I'm less keen to meet another of Chunn's sources, "time management expert David Allen." (Not a fan of experts who write off a whole population as "wrong"). Allen says our lists need to be specific, too, in order for us to be productive. I disagree -- a key word is often all I need as a line item on my lists -- but I guess that would make me wrong.

Regardless of how I should make my lists or why checking things off them makes me happy, I am pleased to have tackled them this morning. Not only are those things off my mind (and my list), I can now sit in my air-conditioned house and write instead of running around during the hottest part of the day.

Rewarding indeed.

Wednesday, July 17, 2019

Be the Change

stevepb via Pixabay
I was powering through my to-do list this morning, watching the clock so I'd be on time for my afternoon appointments. As I skimmed my email to delete the junk, this Morning Offering quote stopped me cold.
"Everybody today seems to be in such a terrible rush, anxious for greater developments and greater riches and so on, so that children have very little time for their parents. Parents have very little time for each other, and in the home begins the disruption of peace in the world." (St. Mother Teresa of Calcutta)
It's not that I haven't noticed this on my own. In fact, in my development classes, we discuss the importance of one-on-one time in child development and most of my students are as bothered as I am by the hand-them-a-cell-phone-to-keep-them-occupied style of parenting.

But this morning, the fact that I was rushing myself -- even as I read the quote -- brought me to a screeching halt.

Every day, we pay it forward. When the start to our day is quiet and relaxing, we feel ready to go about our day in a civilized fashion and, I believe, we're more likely to be considerate in our interactions with others. But when the start to our day is rough, we often pay that stress forward in every interaction that follows.

Mahatma Gandhi said,“Be the change that you wish to see in the world.” Perhaps the first change we need to make is to slow down -- to curtail the terrible rush and replace it, as much as we can, with a more mindful approach to our world. It's a lot to ask, especially some days, but for every moment that we succeed, we're offered a moment to connect with the world and the people around us in a more meaningful way. 

It can be hard to put aside the thing we're doing to focus on the person in front of us -- I struggle with this every day. My heart knows the value of the person, but my work has personal value to me as well, setting up a real struggle over where I want/need to be in that particular moment. Still, I can't imagine I'll ever regret stopping what I was doing to focus on another person.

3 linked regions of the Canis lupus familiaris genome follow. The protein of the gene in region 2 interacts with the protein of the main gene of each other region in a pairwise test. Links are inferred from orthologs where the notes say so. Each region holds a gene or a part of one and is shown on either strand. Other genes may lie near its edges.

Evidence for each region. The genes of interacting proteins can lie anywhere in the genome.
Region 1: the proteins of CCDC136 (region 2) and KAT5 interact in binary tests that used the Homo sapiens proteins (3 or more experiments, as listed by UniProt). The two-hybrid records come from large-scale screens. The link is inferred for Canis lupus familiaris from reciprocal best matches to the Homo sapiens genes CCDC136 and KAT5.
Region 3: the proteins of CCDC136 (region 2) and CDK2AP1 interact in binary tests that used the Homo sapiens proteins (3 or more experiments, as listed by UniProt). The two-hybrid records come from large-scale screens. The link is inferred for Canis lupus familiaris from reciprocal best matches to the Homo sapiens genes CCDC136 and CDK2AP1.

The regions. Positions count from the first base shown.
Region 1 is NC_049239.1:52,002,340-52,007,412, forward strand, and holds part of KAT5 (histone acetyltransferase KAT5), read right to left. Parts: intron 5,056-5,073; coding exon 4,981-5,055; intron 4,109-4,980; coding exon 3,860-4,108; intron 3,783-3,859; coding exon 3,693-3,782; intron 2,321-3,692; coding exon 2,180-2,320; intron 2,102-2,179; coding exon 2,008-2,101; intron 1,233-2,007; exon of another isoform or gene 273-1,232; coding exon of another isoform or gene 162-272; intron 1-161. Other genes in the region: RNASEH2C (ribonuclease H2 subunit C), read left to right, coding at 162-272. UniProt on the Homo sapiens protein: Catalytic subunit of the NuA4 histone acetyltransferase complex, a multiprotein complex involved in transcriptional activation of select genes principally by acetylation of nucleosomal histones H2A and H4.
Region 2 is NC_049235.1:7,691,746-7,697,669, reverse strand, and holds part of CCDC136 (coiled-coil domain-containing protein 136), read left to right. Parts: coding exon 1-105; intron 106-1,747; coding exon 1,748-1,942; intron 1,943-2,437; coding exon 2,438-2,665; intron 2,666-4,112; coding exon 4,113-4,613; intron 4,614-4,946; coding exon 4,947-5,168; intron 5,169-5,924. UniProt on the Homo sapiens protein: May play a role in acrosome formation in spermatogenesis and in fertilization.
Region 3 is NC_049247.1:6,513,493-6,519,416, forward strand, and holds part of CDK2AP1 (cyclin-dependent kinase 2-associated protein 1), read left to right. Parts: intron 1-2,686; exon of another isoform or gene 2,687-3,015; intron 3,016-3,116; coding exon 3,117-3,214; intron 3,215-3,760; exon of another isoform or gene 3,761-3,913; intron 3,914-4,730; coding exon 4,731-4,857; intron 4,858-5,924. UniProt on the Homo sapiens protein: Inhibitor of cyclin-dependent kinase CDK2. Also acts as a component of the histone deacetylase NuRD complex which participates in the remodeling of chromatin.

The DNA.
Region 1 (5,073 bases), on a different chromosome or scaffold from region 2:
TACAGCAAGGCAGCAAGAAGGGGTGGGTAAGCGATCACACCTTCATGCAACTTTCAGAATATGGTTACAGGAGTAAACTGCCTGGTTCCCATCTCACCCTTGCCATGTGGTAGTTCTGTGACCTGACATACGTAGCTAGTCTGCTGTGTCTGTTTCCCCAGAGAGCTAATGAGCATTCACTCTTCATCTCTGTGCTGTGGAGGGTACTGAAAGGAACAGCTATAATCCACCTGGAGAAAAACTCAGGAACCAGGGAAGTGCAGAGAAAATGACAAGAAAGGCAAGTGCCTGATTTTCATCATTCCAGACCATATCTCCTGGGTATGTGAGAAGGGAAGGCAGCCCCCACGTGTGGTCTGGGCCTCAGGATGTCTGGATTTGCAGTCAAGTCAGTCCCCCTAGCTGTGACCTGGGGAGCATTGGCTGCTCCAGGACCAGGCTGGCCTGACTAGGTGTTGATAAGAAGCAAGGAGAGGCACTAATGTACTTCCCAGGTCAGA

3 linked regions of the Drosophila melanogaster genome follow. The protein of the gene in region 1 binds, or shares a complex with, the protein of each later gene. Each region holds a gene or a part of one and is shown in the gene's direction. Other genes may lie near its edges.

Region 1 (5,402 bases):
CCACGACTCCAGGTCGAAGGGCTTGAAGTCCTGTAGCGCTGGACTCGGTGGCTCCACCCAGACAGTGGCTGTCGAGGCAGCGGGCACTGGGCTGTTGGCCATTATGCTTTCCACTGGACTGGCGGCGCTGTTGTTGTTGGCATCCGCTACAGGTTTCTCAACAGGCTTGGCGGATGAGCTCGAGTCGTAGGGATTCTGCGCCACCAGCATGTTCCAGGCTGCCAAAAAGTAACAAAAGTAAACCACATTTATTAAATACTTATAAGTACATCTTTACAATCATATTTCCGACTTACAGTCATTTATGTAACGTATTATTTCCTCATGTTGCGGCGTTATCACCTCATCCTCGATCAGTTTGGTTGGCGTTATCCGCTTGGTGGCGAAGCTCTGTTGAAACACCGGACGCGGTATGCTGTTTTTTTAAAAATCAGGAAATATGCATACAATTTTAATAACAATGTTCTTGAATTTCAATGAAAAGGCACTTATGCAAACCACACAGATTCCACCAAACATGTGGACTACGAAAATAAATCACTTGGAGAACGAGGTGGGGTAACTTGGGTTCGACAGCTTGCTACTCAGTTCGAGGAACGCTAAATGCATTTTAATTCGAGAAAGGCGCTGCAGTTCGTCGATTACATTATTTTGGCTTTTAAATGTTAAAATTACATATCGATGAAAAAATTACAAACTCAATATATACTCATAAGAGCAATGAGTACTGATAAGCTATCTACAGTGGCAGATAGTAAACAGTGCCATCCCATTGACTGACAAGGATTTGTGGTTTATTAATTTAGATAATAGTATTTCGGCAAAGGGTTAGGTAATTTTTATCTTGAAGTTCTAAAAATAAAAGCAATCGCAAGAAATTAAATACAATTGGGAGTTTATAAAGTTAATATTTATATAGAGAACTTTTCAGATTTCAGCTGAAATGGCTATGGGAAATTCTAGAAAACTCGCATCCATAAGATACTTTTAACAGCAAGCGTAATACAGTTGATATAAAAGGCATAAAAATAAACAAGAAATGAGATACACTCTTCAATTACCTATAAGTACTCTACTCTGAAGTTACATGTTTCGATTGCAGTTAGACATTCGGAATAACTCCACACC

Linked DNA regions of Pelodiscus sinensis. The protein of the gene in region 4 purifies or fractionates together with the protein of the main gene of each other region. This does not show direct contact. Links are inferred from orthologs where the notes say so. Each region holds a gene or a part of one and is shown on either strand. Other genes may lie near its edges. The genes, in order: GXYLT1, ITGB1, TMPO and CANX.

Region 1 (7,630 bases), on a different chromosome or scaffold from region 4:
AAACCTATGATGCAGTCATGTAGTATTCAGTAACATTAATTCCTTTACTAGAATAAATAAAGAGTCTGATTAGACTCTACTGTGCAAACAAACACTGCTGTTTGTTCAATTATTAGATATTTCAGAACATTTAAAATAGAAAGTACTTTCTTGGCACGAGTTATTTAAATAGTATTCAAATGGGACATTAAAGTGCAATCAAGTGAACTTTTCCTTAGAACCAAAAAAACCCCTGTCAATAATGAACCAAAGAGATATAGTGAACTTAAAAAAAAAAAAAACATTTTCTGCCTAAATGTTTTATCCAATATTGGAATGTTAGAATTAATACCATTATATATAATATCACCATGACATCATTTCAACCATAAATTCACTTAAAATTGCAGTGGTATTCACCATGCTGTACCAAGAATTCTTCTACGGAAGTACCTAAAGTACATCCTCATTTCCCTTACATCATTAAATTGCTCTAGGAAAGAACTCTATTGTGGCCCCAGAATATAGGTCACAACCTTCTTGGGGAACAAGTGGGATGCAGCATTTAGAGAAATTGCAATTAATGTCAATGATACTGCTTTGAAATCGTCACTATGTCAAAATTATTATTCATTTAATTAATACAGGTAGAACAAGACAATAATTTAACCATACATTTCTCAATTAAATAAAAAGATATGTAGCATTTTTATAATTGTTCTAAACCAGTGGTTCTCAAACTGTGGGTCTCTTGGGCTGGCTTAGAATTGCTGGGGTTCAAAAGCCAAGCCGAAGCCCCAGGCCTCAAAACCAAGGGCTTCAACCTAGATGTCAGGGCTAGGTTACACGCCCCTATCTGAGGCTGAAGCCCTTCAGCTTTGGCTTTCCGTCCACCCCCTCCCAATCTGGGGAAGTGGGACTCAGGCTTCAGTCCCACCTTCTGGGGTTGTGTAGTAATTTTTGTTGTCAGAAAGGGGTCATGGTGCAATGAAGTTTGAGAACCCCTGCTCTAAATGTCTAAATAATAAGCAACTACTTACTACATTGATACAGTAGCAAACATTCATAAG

PhotoMIX-Company
When I worked as a school counselor and the nagging piles on my desk reminded me of my ever-burgeoning to-do list, I tried to live by the motto "people before paper." It's a start. And, if I couple that motto with a reminder to myself to slow down, perhaps I can move in the right direction at a more human pace.

I'd like very much to be a part of the peace in the world, no matter how small my contribution may be.

Monday, July 15, 2019

Nothing Trivial About It

ErikaWittlieb via Pixabay
Last week, I wrote a blog about tackling closets and drawers one step at a time. This past weekend, I started digging in.

I won't bore you with the details of my closet escapades -- just one in particular. While my daughter was out shopping with a friend last weekend, she found a trivia card game she thought would be fun for our family to play. Last night, after dinner, she launched into the questions on the cards. This led to a desire to play Trivial Pursuit, and a search for the game I was sure I'd designated a keeper when we were packing up my parents' condo.

We started with the games in the mudroom closet -- a towering stack of neglected playthings that had,  over time, been nudged deeper into the corner of the top shelf, making it increasingly more challenging for a five-foot-tall person to access any of them. We sorted them, designated about half of them giveaways and moved on to the games in the family room. Once finished, we separated the games we'd still play (Yahtzee, Clue, etc.) from the classics we wanted to keep (Candyland, Chutes and Ladders, Hi! Ho! Cherry-O) and stored them accordingly. The classic keepers went back on the top shelf of the mudroom closet while the game night contenders got prime space in the family room.

I loved so many things about this activity. Sure, the new-and-improved closet shelf was nice (yes, I tackled the rest of the shelf after we'd finished sorting games) as was the thought that these games would go to other kids who might enjoy them (via a donation facilitated by a student of mine who works at a summer camp). The feeling of accomplishment was pretty nice, too.

Target.com
But the best parts involved my daughter. I loved that the girl who will be 22 on her next birthday still wants to pick out games we can play -- still wants to play a game with us at all. I loved that the childhood classics -- or most of them, anyway -- survived the cut. And I loved that she wanted to play Trivial Pursuit, a game we played mostly when we visited my parents and, my dad, King of All Games, presided over the game as everyone but my mom (the least competitive of us) fought to emerge victorious.

We never did find Trivial Pursuit, and so the search continues. But I think we did manage to uncover a desire to haul out the games and have some family time.

And that's even better than a cleared-off shelf.

Friday, July 12, 2019

Friday Feature: 4 Day Work Weeks

About 25 years ago, I moved from a full-time job to a four-day-a-week position. At the time, I was engaged and my soon-to-be-husband was gainfully employed. We had no children and all of the jobs in question (his, my old one and my new one) included health insurance, so the pay cut seemed a small price to pay for a job I really wanted. Since we were combining our salaries and our living expenses, it all seemed do-able.